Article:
This week’s Torah portion covers Numbers 22:2 to 25:9.
38 years of wilderness wandering have passed with very little biblical commentary. Miriam and Aaron have died and Moses knows he will never step foot in the promised land. The Israelites now find themselves battling Edomites, Amorites, and Canaanites in their journey onward. By the time they arrive to the plains of Moab, rumors of their victories have spread across the land.
The King of Moab, Balak, fears the coming Israelites. Much like the Egyptian pharaoh, Balak is unsettled by the large number of Israelites. Balak sends for the seer Balaam because he believes that whomever Balak curses will be cursed and whomever he blesses will be blessed.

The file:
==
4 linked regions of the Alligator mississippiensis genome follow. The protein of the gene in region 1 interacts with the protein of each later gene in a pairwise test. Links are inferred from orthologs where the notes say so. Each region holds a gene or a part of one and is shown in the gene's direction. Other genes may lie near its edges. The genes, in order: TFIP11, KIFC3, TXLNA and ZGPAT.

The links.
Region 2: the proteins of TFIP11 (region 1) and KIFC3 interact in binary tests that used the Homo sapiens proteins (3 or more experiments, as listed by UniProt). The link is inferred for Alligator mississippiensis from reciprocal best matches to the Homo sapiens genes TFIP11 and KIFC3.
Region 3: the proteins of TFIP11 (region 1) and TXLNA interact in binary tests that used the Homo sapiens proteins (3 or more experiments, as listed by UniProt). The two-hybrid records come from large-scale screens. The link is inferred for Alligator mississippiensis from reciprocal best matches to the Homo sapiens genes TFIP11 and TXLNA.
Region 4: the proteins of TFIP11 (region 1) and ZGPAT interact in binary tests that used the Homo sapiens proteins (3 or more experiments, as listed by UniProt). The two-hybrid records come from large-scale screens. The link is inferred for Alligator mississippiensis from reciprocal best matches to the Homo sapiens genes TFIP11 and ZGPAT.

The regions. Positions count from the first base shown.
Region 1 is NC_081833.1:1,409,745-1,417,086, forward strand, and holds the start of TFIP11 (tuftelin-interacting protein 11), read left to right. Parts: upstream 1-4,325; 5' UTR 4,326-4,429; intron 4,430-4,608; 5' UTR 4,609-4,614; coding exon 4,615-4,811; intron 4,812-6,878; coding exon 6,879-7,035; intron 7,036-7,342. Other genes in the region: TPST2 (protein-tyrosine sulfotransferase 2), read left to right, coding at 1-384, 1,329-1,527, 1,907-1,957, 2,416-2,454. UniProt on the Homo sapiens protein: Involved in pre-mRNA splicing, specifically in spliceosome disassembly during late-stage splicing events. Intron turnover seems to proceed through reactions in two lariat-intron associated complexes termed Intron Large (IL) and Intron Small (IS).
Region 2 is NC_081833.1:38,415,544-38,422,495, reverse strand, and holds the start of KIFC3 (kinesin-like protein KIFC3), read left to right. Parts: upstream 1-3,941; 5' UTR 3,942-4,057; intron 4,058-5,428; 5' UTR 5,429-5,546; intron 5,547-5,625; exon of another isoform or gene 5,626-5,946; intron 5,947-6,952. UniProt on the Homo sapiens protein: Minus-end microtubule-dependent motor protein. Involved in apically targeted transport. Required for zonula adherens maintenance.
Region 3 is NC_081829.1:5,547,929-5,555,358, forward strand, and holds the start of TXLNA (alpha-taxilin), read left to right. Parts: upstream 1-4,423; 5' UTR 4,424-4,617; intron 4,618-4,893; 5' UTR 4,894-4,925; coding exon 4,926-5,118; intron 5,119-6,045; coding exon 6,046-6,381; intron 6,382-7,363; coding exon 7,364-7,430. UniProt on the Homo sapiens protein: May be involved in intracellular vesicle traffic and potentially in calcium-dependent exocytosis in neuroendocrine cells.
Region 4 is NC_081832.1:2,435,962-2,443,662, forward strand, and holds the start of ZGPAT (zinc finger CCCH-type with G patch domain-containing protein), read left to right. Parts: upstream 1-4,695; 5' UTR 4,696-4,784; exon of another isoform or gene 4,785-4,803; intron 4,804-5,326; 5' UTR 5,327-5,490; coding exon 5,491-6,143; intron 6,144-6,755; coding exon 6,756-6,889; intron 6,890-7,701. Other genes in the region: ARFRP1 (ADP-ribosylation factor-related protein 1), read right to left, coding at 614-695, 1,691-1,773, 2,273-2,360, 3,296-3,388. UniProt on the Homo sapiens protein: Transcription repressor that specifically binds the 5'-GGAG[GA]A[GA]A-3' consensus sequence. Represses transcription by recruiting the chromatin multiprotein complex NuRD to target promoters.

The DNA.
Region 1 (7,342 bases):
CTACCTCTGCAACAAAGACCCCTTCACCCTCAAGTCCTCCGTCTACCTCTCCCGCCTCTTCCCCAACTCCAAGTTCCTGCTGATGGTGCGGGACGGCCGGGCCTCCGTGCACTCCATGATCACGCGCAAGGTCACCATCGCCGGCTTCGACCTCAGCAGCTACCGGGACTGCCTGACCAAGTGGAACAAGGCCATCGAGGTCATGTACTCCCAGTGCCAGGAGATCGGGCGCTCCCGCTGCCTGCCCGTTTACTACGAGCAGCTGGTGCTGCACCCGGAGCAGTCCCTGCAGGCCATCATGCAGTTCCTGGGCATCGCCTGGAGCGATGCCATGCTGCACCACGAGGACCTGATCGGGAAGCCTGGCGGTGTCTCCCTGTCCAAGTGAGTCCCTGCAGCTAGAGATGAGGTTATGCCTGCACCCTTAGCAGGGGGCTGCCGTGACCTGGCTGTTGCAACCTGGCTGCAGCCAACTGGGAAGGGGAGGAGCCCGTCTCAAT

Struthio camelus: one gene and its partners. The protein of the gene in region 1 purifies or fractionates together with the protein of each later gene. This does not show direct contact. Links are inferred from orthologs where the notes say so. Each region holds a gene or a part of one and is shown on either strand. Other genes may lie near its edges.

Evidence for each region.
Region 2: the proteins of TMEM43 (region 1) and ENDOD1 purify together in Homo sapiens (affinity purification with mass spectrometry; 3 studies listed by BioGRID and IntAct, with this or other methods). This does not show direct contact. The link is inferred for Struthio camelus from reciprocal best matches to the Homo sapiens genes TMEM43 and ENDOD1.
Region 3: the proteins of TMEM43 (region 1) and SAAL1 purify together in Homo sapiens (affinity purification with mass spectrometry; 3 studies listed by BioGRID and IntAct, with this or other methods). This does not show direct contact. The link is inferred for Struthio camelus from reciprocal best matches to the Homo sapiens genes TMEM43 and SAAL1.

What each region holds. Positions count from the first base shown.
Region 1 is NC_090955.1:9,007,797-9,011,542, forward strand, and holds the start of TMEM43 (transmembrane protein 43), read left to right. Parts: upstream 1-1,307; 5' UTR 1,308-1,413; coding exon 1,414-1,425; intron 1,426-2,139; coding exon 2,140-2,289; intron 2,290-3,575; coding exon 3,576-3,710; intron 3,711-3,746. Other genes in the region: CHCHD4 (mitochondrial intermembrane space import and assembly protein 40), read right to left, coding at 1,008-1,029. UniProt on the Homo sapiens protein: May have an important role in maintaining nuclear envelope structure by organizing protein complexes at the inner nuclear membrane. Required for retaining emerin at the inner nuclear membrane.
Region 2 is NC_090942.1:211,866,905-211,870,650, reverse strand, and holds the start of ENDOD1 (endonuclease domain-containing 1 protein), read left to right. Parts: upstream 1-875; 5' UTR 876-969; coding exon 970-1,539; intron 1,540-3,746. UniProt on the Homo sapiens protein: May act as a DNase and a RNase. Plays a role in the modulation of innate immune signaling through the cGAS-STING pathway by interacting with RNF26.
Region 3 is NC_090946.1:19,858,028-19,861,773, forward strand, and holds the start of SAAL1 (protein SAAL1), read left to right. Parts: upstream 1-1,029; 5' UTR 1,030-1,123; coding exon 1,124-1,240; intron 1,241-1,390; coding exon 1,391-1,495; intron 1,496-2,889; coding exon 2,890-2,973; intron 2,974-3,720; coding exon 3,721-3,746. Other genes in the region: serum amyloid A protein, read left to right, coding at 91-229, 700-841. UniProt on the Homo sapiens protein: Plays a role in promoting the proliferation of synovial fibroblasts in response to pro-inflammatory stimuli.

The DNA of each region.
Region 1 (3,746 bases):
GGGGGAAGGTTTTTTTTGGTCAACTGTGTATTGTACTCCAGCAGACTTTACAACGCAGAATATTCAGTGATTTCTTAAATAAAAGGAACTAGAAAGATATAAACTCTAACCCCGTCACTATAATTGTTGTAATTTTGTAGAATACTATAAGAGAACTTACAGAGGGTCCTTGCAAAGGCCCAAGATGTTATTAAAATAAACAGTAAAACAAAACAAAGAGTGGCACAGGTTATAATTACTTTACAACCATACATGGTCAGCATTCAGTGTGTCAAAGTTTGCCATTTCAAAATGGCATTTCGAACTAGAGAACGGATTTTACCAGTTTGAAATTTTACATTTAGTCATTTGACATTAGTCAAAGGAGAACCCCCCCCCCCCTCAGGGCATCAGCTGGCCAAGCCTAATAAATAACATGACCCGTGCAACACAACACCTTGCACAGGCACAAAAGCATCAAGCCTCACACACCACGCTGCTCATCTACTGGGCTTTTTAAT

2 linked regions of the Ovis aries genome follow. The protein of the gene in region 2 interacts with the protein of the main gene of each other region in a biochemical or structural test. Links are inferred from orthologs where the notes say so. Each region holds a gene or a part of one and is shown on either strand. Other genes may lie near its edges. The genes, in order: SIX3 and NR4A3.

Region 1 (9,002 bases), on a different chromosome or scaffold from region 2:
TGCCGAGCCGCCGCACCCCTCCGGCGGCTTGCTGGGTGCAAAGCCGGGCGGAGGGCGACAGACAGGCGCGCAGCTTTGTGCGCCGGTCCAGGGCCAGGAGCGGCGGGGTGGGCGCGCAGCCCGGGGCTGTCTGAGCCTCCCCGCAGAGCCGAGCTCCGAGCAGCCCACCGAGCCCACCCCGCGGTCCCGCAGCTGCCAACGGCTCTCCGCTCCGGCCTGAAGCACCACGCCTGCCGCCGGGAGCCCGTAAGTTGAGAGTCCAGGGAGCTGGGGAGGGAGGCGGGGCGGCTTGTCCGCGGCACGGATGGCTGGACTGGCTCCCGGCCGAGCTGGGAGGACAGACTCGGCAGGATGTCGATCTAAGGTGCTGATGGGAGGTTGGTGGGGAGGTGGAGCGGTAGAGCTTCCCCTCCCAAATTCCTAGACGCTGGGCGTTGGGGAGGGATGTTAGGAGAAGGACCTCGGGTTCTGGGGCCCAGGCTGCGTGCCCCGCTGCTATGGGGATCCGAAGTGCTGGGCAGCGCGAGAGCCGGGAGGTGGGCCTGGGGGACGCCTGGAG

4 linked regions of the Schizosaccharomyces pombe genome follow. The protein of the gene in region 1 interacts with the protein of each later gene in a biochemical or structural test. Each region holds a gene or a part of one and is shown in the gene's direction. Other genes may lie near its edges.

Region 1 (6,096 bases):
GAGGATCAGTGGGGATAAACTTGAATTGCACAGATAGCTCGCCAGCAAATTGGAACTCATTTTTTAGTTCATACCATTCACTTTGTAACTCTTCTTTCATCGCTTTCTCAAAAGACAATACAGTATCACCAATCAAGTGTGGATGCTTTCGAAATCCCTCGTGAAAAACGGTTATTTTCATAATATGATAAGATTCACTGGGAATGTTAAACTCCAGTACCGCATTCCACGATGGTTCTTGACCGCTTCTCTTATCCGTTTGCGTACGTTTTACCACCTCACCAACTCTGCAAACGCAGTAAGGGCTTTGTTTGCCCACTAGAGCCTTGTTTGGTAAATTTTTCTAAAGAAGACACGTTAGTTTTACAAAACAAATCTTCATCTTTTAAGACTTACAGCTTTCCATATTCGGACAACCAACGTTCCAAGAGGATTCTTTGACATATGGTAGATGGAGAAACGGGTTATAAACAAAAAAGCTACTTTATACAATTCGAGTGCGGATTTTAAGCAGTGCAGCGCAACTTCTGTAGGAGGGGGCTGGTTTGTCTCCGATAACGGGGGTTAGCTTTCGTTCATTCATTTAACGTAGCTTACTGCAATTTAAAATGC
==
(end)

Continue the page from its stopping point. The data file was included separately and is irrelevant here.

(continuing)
We know from Egyptian records from this same time period that it was a common practice to hire seers to compose poetic curses against enemies. The story of Balak fits perfectly into the historical context. However, it is an odd departure in the Hebrew bible. There have been rare instances of non-Israelites speaking with the God of the Hebrews. Melchizedek, the King of Shalem, is the most obvious example. But the way Numbers recounts the episode, Balaam and the one true God are in sincere dialogue, even if Balaam also seems to be an opportunistic pagan seer.